Most of you probably knew this already, but I just found out that playing chess is the work of Satan. Even though I haven’t played chess in quite a while, I think I should be granted a retroactive pardon for any sin I may have committed. How was I to know that, by simply moving a pawn, I was promoting the agenda of the EVIL ONE? I’m pretty clear on the other ways that I’ve done the devil’s work, but I have to admit this new one comes as an unpleasant surprise.
The game always seemed harmless to me. Unfortunately—and this is the story of my life in more ways than playing chess—I could never see more than one move ahead, so I rarely won a game; But knowing that I was probably going to lose, and just playing the game for the sake of playing—with a friend or with my son—I had fun. And that right there, according Saudi Arabia’s Grand Mufti, Sheikh Abdulaziz Al-Sheikh, is part of the problem… Just by having some innocent fun, I was already being recruited by the Devil’s legions.
The Grand Mufti, (when he and I are hanging out, I usually just call him “the Muf” or just “Muf”), who was responding to a caller to a TV show, said that playing chess was a waste of time and likened it to drinking alcohol (which is technically forbidden in Saudi Arabia) and gambling.
Well, we all know—some of us from hard personal experience— that drinking and gambling too much can ruin your life, but I have to say I never figured playing chess could lead to a similar result. On the other hand, brothers and sisters, is there any human occupation or state of being that can’t become a dangerous addiction—not just the classically negative ones like drugs, alcohol, and gambling, but what about work, sex, play, even prayer? Anything that humans are capable of can be carried to damaging extremes; including, perhaps, the habit of appearing on national television shows and pointing out a thousand reasons why people are going to hell.
The Muf’s Fatwa (religious legal opinion) is remarkably (or un-remarkably) like the old Christian adage, “Idle hands are the devil’s playground”.
Now I understand the truth of that saying. It may have originated a couple of hundred years back and used to condemn anyone who wasn’t doing hard work 24 hours a day (or maybe using their hands for something nasty). But as people who have been thrown into a place of sustained idleness know very well, it can have some very bad effects. If it goes on too long, you can become disconnected from yourself and other people, adrift and prey to all sorts of imaginary fears… Bob Dylan had (as usual) something apt to say about it.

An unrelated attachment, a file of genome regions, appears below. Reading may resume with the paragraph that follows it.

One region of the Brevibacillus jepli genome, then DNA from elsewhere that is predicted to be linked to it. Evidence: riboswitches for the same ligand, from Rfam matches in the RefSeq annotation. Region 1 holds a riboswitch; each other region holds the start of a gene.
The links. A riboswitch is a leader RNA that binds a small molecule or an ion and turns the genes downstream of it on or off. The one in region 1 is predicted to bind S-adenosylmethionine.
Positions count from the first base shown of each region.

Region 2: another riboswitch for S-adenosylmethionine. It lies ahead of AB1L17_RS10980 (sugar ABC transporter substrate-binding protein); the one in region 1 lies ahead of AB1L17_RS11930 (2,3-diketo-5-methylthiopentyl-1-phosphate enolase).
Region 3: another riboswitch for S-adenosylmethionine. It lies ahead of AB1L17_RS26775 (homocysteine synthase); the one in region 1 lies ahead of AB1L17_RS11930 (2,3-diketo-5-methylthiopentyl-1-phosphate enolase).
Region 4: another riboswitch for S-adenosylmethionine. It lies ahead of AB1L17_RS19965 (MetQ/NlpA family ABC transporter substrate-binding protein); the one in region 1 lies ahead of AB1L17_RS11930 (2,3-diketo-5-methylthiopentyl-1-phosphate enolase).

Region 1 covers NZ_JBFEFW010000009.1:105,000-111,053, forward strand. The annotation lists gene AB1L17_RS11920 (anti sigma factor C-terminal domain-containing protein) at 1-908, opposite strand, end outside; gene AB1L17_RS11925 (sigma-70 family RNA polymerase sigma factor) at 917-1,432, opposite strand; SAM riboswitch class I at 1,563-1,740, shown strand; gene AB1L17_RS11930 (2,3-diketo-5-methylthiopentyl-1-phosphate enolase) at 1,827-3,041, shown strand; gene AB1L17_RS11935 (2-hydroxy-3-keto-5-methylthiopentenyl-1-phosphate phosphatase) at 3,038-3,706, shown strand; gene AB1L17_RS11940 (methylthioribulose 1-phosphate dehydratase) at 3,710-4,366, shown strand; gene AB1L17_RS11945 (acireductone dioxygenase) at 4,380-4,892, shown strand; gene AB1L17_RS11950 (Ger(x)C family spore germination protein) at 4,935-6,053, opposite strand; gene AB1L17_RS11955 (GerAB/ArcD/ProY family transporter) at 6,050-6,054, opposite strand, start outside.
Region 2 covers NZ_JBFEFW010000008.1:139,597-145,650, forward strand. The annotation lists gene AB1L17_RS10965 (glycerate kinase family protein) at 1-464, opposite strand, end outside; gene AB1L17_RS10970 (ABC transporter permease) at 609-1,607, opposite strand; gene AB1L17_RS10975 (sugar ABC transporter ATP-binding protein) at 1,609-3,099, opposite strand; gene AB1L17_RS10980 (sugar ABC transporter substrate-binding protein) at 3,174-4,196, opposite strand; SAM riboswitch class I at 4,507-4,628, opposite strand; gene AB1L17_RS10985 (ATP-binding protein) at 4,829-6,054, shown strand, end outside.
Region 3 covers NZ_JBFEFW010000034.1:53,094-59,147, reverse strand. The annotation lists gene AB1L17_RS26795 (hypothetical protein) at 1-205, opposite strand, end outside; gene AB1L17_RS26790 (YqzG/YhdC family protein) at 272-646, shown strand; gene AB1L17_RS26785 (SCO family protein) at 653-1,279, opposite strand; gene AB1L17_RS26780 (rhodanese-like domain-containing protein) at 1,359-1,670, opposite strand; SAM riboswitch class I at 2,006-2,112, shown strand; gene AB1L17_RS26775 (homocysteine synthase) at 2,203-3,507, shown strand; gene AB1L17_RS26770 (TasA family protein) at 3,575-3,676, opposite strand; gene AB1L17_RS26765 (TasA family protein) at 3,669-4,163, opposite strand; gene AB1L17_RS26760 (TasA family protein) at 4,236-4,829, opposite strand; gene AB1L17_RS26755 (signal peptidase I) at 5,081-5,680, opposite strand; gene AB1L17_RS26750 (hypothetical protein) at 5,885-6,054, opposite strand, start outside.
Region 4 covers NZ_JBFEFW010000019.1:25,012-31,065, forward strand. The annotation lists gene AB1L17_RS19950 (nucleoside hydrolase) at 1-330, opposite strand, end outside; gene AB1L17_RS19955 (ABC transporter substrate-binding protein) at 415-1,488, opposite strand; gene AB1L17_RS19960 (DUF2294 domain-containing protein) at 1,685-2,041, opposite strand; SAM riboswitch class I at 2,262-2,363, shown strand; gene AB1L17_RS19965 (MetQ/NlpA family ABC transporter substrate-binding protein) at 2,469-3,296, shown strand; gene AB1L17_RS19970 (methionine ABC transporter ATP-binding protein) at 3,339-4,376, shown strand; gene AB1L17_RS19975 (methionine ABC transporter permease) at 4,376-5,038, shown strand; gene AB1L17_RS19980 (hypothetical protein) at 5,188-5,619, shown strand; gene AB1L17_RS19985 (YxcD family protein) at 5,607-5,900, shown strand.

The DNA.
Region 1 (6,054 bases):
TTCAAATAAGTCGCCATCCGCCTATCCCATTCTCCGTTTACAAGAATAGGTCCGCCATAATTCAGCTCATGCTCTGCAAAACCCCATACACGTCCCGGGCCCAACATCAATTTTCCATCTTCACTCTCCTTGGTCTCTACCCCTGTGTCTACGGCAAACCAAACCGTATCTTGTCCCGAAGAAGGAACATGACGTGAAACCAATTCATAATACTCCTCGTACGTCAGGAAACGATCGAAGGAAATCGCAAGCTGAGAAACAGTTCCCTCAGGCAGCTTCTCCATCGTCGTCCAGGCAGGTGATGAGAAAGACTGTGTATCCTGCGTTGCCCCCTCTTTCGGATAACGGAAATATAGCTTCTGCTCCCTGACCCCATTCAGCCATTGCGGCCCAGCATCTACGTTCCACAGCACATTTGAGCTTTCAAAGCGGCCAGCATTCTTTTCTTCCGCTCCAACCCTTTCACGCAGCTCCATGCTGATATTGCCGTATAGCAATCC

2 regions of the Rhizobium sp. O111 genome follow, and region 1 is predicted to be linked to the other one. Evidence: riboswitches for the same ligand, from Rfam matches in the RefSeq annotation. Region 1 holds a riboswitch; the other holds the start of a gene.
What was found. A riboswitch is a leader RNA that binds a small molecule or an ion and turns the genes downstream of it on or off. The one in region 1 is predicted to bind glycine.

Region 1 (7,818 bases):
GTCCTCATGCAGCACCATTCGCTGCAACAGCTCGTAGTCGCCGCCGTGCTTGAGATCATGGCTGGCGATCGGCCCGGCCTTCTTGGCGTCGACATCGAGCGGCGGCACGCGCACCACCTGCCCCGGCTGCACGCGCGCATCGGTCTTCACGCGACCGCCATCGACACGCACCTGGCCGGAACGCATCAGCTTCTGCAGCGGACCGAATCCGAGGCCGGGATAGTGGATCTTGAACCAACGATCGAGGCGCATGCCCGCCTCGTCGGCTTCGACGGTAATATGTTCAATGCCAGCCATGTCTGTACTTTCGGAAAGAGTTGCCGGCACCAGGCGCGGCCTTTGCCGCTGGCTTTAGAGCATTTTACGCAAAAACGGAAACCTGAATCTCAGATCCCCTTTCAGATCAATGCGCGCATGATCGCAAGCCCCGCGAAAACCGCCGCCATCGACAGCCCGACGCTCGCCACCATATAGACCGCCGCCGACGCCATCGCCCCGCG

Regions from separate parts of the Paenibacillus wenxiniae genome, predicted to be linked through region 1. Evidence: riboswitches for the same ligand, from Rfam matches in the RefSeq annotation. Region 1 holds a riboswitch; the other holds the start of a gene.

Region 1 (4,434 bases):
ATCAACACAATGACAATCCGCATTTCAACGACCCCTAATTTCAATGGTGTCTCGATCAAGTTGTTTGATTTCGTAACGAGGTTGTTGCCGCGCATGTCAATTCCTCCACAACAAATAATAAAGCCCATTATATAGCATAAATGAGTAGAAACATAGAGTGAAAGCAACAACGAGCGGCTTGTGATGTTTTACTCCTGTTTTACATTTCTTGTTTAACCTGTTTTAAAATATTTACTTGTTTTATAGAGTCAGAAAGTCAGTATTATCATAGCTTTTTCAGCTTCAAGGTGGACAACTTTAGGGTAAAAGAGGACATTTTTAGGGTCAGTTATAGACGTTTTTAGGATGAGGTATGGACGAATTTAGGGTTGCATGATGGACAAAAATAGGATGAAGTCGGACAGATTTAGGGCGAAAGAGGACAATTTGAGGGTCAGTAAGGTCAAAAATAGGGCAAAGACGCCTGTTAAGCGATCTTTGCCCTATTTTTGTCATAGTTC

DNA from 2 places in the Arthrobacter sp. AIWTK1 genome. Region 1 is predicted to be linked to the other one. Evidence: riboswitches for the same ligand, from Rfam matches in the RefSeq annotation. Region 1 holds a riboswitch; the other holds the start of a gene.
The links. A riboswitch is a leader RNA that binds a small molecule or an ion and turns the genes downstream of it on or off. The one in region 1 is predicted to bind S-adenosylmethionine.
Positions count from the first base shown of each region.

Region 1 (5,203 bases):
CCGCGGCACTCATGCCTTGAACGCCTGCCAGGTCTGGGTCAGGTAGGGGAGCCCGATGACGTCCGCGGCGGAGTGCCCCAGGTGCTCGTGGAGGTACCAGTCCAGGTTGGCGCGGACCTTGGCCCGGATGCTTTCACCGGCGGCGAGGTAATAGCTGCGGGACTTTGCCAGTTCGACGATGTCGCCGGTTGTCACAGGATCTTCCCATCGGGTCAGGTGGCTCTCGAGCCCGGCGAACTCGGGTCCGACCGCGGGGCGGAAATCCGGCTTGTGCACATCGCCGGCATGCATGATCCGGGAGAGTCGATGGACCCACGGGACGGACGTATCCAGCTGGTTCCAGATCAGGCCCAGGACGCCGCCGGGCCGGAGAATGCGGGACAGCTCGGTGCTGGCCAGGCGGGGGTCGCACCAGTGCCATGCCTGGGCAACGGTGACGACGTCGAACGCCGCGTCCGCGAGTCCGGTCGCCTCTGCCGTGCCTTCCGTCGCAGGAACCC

…But, just your common every day idleness… Having a drink once in a while, playing a friendly game of chess, hanging around and talking to someone (provided you keep your idle hands to yourself!) or just sitting on a park bench and taking in the passing scene— I’m gonna take a guess and say that probably isn’t going to send you to hell…
In the end, I really don’t know what internal engine drives the Grand Mufti of Saudi Arabia. When the Muf and I, and some of the other guys are having a few brews and indulging in a friendly game of seven card draw, it’s just the usual gab about the weather, or politics, or the latest beheading—you know… But clearly, the man belongs to that class of religious practitioners that envision God as a big, tough dude who will not hesitate to smack you around if you break one of his innumerable rules.
If you grew up in a culture or a family where the concept of sin, judgement and punishment is something you were fed since infancy, then everything—your feelings, your thoughts, your words, even your simplest behavior can bring down the Wrath of the Lord; either in the person of your father or mother or the religious establishment.